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Of course, there’s always a counterpoint: using just one character can make the game repetitive soon. To remedy this situation, it is possible to use rupees to level up some of the characters. That way, they will always be ready to join the fray.

There is also a weapon fusion mechanic and the possibility to wear different armors, but nothing that demands so much attention from the players. “Link Masterchef” is also back in a simpler version: it’s possible to cook before each level and perform a lot of small quests to earn more hearts and unlock new combos.

holy monsters

Another new mechanic from Age of Calamity is the possibility to play with the so called Divine Beasts. These legendary giants are controlled by the champions of Hyrule and appear to save the day when on missions that help shift the focus of battle a bit.

After a dozen hours of gameplay, I don’t highlight any of the maps played with the divine beast. In general, they are cool moments, but not very inspired by the complexity aspect. Anyway, the addition of these Hyrule megazords is very welcome.

Age of Calamity it’s full of little “tricks” that are familiar to players of the original game, like using paraglider to evolve across the map. Even so, the creative way in which these new features are presented in the game surprises and leaves the impression that the title is much more The Legend of Zelda than an entry in the Warriors series.

As the story evolves, the demands become more complex and demand more attention and strategy.

Nintendo Switch, a little warrior

If you played the demo you may have been left with a bad impression due to some slowdowns at Hyrule Field. On subsequent maps and throughout most of the game, this impression is dispelled. This does not mean that the performance of Age of Calamity be brilliant. Keeping the look rich in detail and blending it with the muse genre was a bold choice.

It’s possible to observe drops in frame rate and even items loading as you run through the maps of this version of Hyrule. In cooperative mode, this type of situation is even more apparent. This type of problem is more common in times with lots of lighting, special moves and some more open areas of the map. in defense of Hyrule Warriors, you can say that the hardware of the Switch it gets pretty busy with a lot of things happening – and it does it successfully a lot of the time.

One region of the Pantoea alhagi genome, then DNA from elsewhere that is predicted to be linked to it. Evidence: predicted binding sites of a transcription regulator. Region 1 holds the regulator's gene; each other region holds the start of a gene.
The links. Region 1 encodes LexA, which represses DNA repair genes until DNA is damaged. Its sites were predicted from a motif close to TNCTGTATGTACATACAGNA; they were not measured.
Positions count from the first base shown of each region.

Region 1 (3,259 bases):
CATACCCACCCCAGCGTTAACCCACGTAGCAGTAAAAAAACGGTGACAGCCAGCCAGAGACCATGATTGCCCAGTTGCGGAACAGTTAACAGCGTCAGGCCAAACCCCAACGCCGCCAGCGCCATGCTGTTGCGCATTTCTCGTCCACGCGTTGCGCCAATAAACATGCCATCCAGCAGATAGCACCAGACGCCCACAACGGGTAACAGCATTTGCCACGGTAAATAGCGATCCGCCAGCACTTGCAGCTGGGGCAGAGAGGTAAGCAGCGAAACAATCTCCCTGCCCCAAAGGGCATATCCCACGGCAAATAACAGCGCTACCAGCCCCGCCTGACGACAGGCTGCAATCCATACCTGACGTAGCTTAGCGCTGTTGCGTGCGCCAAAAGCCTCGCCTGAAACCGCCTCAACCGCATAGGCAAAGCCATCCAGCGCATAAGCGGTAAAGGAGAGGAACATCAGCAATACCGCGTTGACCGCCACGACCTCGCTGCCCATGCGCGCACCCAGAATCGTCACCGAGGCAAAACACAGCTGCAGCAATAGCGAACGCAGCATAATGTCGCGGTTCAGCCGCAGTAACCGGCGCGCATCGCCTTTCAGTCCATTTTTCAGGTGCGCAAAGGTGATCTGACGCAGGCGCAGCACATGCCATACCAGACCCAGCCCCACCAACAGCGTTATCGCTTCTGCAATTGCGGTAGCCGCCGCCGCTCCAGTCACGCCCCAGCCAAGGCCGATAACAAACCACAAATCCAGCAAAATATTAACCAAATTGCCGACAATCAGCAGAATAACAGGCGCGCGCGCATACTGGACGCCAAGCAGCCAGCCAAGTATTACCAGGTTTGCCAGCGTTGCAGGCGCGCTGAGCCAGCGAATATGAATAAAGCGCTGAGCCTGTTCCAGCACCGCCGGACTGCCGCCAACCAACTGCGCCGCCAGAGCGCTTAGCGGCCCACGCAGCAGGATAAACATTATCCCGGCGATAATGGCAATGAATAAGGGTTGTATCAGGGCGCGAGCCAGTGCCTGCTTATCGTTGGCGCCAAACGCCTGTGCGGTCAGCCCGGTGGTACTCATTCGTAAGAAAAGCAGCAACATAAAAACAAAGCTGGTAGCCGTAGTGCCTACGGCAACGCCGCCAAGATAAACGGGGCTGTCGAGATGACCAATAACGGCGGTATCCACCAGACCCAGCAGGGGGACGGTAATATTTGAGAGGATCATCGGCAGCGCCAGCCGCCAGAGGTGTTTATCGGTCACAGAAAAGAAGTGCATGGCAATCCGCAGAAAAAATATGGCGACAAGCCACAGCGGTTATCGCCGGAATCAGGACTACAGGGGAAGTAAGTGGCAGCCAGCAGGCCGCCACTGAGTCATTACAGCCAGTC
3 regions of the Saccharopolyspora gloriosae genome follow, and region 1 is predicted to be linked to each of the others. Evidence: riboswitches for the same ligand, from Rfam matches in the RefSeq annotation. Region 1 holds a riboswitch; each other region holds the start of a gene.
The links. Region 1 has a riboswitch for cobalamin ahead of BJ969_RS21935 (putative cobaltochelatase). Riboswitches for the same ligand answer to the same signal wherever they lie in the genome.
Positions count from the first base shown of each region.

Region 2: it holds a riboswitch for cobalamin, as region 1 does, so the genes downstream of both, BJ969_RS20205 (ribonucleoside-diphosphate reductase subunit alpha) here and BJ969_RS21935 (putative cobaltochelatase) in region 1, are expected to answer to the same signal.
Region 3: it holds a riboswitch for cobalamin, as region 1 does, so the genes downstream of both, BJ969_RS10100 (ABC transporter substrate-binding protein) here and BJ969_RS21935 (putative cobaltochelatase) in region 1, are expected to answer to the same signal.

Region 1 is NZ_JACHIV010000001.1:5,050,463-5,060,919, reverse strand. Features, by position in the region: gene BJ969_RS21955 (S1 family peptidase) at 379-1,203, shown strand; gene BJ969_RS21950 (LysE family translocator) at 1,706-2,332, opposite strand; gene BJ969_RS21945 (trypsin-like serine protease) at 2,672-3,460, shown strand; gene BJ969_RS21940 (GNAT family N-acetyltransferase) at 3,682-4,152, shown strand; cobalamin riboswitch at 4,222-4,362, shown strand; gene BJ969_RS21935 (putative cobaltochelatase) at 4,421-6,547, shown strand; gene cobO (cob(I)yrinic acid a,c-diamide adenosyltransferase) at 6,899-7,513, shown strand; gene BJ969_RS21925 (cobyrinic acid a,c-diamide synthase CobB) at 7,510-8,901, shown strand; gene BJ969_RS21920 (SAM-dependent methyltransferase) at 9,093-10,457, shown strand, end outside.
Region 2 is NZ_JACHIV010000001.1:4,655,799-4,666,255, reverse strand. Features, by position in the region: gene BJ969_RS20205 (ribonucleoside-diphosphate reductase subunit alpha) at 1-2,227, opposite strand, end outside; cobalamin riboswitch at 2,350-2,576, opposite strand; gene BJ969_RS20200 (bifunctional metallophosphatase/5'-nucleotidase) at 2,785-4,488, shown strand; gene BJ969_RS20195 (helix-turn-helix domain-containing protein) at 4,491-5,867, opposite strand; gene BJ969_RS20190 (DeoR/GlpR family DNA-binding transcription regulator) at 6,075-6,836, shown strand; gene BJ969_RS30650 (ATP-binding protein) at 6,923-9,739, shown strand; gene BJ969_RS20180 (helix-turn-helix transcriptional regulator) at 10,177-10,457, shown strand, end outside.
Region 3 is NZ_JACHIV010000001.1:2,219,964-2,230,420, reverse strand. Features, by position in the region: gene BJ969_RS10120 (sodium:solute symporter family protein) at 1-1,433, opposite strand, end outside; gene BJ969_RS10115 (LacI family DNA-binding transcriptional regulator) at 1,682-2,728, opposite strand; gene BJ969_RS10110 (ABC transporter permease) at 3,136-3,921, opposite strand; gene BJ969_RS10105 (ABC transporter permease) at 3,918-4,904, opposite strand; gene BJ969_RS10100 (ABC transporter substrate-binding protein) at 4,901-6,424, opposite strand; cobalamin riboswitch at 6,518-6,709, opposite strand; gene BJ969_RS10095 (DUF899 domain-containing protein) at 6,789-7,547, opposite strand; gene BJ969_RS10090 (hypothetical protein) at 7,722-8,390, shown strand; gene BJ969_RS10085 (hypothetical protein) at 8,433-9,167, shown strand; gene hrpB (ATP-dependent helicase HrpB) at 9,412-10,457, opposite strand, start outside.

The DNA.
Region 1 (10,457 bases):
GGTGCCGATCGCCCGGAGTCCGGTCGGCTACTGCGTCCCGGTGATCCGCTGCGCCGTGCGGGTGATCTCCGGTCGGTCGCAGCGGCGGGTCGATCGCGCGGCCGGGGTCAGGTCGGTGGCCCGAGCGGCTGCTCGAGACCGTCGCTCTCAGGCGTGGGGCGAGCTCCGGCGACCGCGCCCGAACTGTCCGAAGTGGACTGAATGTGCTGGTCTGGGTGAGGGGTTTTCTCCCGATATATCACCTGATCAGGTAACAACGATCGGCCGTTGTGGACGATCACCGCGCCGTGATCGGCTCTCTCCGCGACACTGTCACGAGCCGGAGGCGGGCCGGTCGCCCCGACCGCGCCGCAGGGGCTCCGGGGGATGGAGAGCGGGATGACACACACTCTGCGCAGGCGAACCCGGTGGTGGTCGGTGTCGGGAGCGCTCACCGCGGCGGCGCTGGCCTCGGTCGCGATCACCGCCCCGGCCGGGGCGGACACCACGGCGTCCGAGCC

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During the review, loading times both in portable mode and with the console in the dock were quite a few seconds.

Anyway, it is still a point that catches the eye. Especially when the new generation promises 4K graphics running at 60 frames per second. Don’t be scared, there’s no shortage of fun and even pretty maps that run smoothly in Age of Calamity.

Chaos and Calamity in Hyrule

You have to be honest, like every game in the franchise warriors, Hyrule Warriors: Age of Calamity can become a bit repetitive and therefore boring anyone who doesn’t like the hack’n’slash genre or similar. Also, maps deliver a few different objectives during the campaign. On the other hand, the strategy options shine through the different phases. Maps have a “face of Zelda” and encourage players to take advantage of the best features of the rich cast of playable characters.

Add to that the fact that boss battles can capture some of the funniest spots in Breath of the Wild. Who out there didn’t feel like a real sacred video game monster when defeating a Lynel or a Hinox? This is just one example of how the atmosphere of the masterpiece of Switch is present in the game produced by Koei Tecmo.

Speaking of this intimate relationship, the story gives reasons why fans of the series were excited about memorable moments. Age of Calamity it’s a perfect marriage of plot and fun. Mainly because the game has a reason to exist and doesn’t sound like a generic fanservice like the original Hyrule Warriors.

In recent times, Nintendo has been slightly more open about dealing with some of its most valuable franchises – with all the positives and negatives of that kind of relationship. If, on the one hand, we see a lower performance and level of polish than we are used to with Big-N products, it is interesting to observe the identity of these games in unusual formats.

That said, Hyrule Warriors: Age of Calamity is competent at what he proposes and deserves a place on the shelf among other good titles in the franchise The Legend of Zelda. The prequel should guarantee several hours of fun this year in your Switch. And keep the franchise hype up there while we don’t have more news about the sequel to Breath of the Wild, announced in 2019.

Note: 83

Hyrule Warriors: Age of Calamity has been kindly provided by Nintendo for this review.